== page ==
This memorable post was applauded silently through select IRC channels and takes a very simple and small idea about efficiency and extrapolates it throughout many different aspects of open-source business models. A gem of a post, with some lovely diagrams splattered throughout. It also ends with a few open-ended questions and was definitely something I enjoyed writing and reading again. Simple to understand and a good introduction. Yep, that’s the 2nd article of the year.

How to use CodeIgniter’s OpenID library to integrate OpenID in your existing user system.

The Article Of The Year ™ has one hell of a mouthful of a title. It’s one of the few technical posts I have written, in the form of a guide of a problem I tackled myself. It turns out that this is a pretty popular problem and one that hasn’t been answered due to the complexity of answering it. I feel I did a decent job in providing a solution understandable to most people and reports in the comments show that it has worked – boosting my geek cred considerably!

It also wins due to brute force of having 45 comments (and counting!)

’till next year!

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  1. Good round up. The google article definitely strikes a chord here. Though I must add that it’s near impossible to replicate all of the desktop’s functionality with a web browser. Especially for people on a slow connection. Also you cannot replace productivity apps like 3d modelling, music creation, image tools and video editing with tools online. It just doesn’t make for efficient processing.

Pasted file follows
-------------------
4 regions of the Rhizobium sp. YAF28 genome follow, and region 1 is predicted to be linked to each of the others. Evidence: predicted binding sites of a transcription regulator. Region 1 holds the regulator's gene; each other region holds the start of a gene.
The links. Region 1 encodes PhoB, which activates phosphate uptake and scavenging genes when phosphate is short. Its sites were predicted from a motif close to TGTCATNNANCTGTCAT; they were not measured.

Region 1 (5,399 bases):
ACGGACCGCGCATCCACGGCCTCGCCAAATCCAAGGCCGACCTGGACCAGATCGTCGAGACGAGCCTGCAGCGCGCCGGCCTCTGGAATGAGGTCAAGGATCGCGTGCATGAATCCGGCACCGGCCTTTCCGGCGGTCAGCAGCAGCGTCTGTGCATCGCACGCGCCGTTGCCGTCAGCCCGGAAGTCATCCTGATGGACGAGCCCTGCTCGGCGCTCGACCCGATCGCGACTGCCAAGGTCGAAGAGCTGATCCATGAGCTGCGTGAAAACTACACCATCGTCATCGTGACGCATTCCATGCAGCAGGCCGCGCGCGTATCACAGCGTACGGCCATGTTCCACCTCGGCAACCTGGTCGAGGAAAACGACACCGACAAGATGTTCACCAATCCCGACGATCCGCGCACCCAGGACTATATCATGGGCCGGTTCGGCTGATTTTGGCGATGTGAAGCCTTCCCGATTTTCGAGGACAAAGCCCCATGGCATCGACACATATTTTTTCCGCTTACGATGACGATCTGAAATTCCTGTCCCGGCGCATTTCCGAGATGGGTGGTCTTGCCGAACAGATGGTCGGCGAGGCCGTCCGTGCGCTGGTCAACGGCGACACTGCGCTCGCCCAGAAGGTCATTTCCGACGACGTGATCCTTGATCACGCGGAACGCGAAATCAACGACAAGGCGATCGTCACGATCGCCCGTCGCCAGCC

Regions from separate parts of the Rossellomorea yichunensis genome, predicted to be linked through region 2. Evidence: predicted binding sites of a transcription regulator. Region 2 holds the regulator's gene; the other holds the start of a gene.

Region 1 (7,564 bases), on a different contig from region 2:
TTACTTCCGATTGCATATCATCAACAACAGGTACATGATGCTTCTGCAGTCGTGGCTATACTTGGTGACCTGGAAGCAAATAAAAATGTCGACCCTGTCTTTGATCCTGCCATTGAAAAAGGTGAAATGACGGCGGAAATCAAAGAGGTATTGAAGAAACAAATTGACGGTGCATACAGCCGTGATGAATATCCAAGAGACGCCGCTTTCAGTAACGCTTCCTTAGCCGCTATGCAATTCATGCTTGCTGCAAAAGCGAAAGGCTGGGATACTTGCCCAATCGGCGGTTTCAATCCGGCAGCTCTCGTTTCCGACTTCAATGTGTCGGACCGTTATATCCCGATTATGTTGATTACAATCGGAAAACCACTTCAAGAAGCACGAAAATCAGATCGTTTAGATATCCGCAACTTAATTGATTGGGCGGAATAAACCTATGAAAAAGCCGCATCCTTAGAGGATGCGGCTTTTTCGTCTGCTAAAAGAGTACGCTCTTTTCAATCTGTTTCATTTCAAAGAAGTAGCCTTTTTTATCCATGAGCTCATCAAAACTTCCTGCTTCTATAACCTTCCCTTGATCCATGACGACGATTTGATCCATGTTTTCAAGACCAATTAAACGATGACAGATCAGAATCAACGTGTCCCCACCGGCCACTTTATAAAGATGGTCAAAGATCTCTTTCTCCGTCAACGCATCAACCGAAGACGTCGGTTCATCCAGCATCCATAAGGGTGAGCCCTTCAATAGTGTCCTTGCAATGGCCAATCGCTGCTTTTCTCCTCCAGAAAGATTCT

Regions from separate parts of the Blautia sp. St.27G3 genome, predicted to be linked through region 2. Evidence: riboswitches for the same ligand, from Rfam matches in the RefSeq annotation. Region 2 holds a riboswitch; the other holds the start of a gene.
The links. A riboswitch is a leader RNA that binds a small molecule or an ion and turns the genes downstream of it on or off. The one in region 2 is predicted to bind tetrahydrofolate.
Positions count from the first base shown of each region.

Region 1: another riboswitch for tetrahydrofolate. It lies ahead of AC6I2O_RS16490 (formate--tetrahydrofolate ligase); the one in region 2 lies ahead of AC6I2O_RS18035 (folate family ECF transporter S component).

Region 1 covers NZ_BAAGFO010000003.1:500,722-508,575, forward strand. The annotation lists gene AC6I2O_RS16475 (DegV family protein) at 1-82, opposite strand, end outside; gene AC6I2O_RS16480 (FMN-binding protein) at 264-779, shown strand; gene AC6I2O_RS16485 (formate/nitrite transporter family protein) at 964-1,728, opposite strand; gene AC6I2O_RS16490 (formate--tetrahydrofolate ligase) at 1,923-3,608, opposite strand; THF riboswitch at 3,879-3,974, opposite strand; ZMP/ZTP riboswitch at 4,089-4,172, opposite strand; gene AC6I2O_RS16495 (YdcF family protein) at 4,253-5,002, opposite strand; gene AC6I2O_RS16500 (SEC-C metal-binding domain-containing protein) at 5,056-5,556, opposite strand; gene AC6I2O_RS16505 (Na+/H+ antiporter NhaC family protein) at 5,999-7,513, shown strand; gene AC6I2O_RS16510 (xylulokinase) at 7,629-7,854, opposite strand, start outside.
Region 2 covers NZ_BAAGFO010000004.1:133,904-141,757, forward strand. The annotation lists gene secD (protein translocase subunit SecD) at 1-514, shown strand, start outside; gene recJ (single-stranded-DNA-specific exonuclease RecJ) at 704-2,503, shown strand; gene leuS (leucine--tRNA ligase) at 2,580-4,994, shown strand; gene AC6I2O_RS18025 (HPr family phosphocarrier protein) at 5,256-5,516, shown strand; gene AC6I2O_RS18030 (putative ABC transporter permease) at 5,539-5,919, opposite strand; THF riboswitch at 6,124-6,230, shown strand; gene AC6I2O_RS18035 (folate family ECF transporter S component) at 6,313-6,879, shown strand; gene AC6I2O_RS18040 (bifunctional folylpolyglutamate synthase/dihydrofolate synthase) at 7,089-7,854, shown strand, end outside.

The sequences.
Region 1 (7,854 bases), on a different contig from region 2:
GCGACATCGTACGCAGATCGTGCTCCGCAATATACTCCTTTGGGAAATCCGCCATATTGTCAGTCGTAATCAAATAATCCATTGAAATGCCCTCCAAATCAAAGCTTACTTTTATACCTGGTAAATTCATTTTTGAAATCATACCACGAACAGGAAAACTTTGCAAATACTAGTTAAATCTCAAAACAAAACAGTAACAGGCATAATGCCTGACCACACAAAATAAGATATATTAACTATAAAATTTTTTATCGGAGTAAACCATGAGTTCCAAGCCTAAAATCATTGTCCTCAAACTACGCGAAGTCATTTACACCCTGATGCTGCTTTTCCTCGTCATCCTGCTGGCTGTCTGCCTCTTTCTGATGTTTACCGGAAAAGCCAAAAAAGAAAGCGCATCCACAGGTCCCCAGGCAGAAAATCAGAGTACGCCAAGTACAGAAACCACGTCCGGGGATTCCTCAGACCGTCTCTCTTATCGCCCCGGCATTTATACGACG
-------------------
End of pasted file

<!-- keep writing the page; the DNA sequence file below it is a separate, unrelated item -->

So I think the desktop will live for a while longer. In fact, it might prove itself to be surprisingly durable.

  2. Of course! What has been seen as the userfriendly will now be the “hackers”.

    CLI moved from being the norm to only being used to develop higher level things. Similarly, desktops will change from being the main platform to simply one used to “develop” and “create”, and not “use”. The web will be the “use”. We’re just moving up another rung in the ladder.

  3. Well, I think that the web has a long way to go still. Connectivity is still a major issue for a lot of us and the confidence in security/encryption/privacy and trust in the service provider are other issues to deal with before we make the switch.

    I still see myself using OpenOffice.org for a few more years yet… ;)

  4. Hari, you are right about connectivity (did you hear about Google DNS, or Google providing free wifi in airports around the US?) but as for confidence in the provider, have you seen their “Go Google” initiative?

    No doubt Google knows about those shortcomings and knows how to tackle them.

  5. Yes, I’m just saying. Trust is important and because the Internet is a very public medium, it’s going to take a LOT of trust-building and more besides. I am a lot sceptical when it comes to big corporations controlling a lot of data as google are.

    Moreover I personally consider the web only a medium of information exchange, not a platform for application development in spite of all the buzzwords and hype. No matter how many cute AJAX widgets google add to the web browser it’s all still HTML/XML documents underneath; the bottom line is that everything is still as fragile as the connection between the client and server – and that, I suspect, will be the biggest stumbling block. The basic framework of network computing hasn’t changed all that much over the years, although we’ve added tons of protocols and fancy browser techniques in the mix.

    To be honest, it’s frightening how much we depend even on the 220/110 V electricity supply today. If we took out power out of the equation, I expect three-fourths of the world would grind to a halt. Where are google then? Makes you think…

  6. hari, I see the web exactly as you see it and I can’t agree with your second paragraph more. However the fact is that the majority of people don’t see the difference between Microsoft Outlook and GMail, and the majority would even pick GMail over Outlook.

    Happy 2010 to you too, p.